The languages spoken by contact center agents have long been a point of consideration when an organization evaluates whether or not to do business with a particular company. The same is true for the consumer as they want to speak to individuals who not only speak their language, but speak it well.
The proliferation of Spanish speaking consumers in the United States has driven many organizations to look beyond its borders to contact center providers who can better serve this demographic. Many of these companies have turned to Latin American contact centers to fulfill this need. According to new research, Latin America has also become a location of choice for Spanish companies.
For those Spanish companies seeking to outsource their customer service operations, Latin America has proven to be a competitive location. These companies have discovered however, that the quality of the services offered is not as high as those provided by call centers in Spain. As a result, the number of centers set outside the country is increasing at only a small rate.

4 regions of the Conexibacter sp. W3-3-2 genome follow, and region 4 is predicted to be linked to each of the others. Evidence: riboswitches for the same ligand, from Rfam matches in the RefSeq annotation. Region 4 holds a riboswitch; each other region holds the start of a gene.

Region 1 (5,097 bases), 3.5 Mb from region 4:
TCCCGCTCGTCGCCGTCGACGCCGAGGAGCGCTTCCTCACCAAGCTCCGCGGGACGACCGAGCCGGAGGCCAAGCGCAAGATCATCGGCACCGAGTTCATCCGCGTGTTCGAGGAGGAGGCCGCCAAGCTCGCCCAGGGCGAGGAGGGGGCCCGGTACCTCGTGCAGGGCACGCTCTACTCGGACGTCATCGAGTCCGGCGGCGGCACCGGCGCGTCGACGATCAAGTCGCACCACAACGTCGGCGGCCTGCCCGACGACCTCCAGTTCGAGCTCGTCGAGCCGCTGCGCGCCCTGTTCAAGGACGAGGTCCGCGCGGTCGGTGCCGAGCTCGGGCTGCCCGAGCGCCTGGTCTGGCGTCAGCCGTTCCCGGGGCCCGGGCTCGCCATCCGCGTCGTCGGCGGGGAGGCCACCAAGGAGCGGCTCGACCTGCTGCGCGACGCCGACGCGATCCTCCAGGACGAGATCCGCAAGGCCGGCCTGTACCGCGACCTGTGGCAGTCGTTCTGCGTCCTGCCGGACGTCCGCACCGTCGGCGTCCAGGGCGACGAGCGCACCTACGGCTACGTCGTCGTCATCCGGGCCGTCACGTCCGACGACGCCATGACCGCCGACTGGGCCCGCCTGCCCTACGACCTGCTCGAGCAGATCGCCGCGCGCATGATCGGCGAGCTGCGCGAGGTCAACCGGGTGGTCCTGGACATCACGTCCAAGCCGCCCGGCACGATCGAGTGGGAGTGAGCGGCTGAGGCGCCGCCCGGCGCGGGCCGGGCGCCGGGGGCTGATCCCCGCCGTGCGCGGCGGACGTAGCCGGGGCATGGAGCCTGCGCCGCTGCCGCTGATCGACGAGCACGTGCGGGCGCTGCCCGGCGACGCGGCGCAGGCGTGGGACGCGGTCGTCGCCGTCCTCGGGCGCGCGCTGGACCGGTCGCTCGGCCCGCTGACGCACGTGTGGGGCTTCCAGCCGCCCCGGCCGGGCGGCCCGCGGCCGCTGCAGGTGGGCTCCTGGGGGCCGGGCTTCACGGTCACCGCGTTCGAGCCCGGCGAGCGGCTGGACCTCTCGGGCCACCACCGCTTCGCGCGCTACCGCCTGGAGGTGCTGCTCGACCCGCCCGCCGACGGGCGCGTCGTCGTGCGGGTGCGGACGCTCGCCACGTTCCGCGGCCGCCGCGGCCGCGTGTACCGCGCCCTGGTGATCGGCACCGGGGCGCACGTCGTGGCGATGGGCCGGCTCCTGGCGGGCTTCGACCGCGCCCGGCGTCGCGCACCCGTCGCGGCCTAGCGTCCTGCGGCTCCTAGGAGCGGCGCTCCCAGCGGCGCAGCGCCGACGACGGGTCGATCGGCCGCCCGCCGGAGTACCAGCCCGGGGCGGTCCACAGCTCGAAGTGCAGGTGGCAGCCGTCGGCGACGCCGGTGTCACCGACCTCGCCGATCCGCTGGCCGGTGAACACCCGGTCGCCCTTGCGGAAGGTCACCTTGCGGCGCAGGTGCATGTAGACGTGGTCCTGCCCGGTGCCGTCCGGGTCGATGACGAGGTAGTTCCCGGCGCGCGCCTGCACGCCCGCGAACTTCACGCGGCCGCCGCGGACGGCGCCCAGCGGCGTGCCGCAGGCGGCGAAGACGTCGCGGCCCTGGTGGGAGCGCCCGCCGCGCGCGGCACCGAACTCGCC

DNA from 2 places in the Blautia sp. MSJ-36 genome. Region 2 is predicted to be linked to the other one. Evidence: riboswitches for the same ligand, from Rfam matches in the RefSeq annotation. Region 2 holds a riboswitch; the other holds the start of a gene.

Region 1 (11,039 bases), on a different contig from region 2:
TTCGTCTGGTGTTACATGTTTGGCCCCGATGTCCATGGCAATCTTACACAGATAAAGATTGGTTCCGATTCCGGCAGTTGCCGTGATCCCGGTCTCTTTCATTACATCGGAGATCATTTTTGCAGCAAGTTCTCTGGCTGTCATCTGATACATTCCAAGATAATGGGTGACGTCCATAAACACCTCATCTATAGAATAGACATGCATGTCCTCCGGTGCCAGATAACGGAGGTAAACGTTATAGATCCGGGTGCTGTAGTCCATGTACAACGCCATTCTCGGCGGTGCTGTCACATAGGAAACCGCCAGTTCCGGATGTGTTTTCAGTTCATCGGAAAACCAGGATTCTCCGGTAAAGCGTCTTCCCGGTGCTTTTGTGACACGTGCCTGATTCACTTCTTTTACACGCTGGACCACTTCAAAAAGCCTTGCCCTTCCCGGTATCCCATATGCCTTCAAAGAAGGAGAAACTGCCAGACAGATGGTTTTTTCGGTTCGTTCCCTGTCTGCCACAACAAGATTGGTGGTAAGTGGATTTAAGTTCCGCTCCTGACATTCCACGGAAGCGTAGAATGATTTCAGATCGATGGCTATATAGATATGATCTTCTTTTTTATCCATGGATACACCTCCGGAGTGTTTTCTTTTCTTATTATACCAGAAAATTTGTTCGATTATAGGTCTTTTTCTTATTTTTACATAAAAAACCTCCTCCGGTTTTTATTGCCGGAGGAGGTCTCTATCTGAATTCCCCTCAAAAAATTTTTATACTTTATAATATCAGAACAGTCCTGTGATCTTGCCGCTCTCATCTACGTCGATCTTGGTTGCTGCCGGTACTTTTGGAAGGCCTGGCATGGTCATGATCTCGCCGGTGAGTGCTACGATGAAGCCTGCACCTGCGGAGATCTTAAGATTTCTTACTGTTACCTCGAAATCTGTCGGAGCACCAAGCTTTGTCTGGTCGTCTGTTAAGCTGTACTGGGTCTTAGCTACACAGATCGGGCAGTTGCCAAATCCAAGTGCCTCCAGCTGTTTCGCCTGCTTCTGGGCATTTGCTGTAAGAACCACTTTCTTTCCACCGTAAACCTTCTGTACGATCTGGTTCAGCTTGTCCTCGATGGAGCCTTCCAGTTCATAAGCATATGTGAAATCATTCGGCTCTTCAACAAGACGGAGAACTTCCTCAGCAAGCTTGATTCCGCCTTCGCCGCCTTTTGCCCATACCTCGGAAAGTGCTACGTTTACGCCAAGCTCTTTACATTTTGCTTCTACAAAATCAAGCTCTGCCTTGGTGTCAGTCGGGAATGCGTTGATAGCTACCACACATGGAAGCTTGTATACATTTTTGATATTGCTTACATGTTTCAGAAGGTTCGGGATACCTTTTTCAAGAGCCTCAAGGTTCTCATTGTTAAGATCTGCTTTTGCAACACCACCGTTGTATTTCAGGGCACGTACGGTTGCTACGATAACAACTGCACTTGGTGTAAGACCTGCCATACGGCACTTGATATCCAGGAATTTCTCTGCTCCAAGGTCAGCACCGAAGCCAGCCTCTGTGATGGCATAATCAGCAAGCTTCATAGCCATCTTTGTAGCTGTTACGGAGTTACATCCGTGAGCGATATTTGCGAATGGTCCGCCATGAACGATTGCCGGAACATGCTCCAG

Alejandro Zurbano, president of ACE, the Spanish contact center association, noted that the main reason behind the decision to open call centers outside of Spain is similar to that of any organization seeking offshore outsourcing: to control costs.
Zurbano also highlighted that quality is essential for Spanish companies as they use contact centers to find out what customers think of their businesses. In 2006, the number of call centers outside of Spain rose from 9 to 20, accounting for just 3.4 percent of total turnover. More than 225 call centers remained in Spain. Experts agree that despite quality issues, the number of call centers outside of Spain is set to rise over the next few years.
ACE completed a study last year that found the Spanish call center sector generated turnover of 1.38bn euros, up by 10.4 percent. In 2005 however, the increase stood at 24.3 percent.
In 2006, the sector generated 58,677 jobs, compared with 61,400 in 2005. By sectors, the telecom industry was top of the sales ranking last year with 677m euros, followed by banks at 202m euros. The number of calls rose to 600 million, indicating that a target audience of 20 million people received an average of 2 to 3 calls.
It is likely that the quality delivered by Latin American call and contact centers will improve over time as the demand for such progress is high. Plus, in order for this region to compete with that of South Africa, the Philippines and of course India, they must have something more to offer than just price savings.